However, this means there is no reason to give free use to small software. I am learning how to program and I like to see small examples of software to learn from and eventually use in my own software. This is kind of like freedom but not exactly (and the FSF has repeatedly said that freedom isn't a completely satisfactory word but there isn't anything better).

    Now, what this has to do with RMS--I have no idea. For the reasons above, I support most of the views on www.gnu.org/philosophy/ . And my views are independent of RMS and anyone else---its just that we happen to agree.

    There is some wishful thinking on my part. The first is that there is a GNU without RMS. It seems almost all of the pages on gnu.org are authored by RMS. I would like to think there is at least some kind of democracy at work within the GNU community and the FSF to balance against natural human limitations (like ego and fanatism).

    But even if RMS is as bad as some say--it doesn't change my view. I would be for the development of a new free software organization if necessary. But already GNU is big in the hearts and minds of the free software community.
  • Not the first time (Score:5, Interesting)

    by one-egg (67570) <geoff@cs.hmc.edu> on Sunday August 19, 2001 @07:01PM (#2195354) Homepage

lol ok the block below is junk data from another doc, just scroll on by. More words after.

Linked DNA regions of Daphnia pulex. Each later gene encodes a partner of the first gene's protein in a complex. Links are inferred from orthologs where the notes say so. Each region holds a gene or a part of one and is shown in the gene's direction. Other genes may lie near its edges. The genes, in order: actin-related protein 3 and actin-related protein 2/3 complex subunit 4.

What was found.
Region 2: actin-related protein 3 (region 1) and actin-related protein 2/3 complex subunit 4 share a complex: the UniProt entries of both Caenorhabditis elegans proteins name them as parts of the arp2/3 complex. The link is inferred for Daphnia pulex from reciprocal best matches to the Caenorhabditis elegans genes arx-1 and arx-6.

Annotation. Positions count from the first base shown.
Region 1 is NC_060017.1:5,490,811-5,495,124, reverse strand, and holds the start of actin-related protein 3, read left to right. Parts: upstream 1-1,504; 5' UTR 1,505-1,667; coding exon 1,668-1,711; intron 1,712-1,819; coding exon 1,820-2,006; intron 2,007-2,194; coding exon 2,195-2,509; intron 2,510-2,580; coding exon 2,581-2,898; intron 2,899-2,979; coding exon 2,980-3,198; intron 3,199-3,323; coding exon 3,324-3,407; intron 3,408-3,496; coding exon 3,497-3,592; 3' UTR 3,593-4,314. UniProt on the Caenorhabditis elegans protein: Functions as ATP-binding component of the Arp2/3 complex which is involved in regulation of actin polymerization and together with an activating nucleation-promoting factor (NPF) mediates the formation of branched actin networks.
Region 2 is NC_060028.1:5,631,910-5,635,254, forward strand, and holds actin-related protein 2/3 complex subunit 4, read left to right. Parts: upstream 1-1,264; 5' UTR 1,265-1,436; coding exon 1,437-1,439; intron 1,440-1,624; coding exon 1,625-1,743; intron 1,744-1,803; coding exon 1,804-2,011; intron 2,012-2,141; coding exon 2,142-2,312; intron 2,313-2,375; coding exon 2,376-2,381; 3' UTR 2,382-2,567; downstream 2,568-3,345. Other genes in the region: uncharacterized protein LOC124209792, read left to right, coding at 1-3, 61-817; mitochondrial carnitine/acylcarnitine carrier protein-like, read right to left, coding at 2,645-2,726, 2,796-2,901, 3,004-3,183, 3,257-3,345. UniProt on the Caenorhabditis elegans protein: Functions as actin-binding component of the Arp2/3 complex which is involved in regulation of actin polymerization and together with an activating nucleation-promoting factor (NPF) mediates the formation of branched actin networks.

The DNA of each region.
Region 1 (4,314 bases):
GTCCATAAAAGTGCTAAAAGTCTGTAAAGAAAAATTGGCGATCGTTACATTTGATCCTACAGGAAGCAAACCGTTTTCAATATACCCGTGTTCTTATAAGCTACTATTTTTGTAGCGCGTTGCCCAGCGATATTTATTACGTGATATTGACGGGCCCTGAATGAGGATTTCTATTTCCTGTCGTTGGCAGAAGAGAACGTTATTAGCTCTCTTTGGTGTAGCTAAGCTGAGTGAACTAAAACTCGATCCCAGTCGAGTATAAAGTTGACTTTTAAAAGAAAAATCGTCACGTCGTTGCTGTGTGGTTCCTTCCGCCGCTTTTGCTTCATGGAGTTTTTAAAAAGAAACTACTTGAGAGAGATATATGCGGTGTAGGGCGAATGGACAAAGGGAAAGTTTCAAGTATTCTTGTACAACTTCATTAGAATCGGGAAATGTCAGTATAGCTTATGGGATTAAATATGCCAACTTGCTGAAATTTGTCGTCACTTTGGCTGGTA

Stallman did the same thing in the early 90's with ispell. Briefly, a misunderstanding about licensing led him to conclude that I would never release ispell under a GPL-compatible license, so he decided to find an independent branch for release with the FSF stamp of approval. That part was fine, but he quite deliberately chose to call his version "ispell 4.0" in an attempt to fool people into converting from ispell 3.x. People weren't fooled, much screaming resulted, and ispell 4.0 eventually disappeared off the face of the earth after I switched ispell 3.x to the BSD license.

    A more complete version of the tale can be found in the Contributors file in the ispell distribution. That narration bends over backwards to avoid starting a flame war, so it is quite generous in describing Stallman's actions. But I haven't forgotten his attempts to trick the general public into doing what he wanted (which continue to this day), nor the generally rude way in which he behaved.

    • by Per Abrahamsen (1397) on Monday August 20, 2001 @06:06AM (#2196737) Homepage
      You (I assume you are Geoff Kuenning) leave out a lot from that story...

      1. The version wasn't merely not "GPL-compatible", it wasn't open software either. Specifically, it did not allow for-profit distribution alone.

      2. People suggested removing these restrictions to you was vicioucly flamed, you wouldn't even accept that these restriction existed. This might be the cause of the "misunderstanding".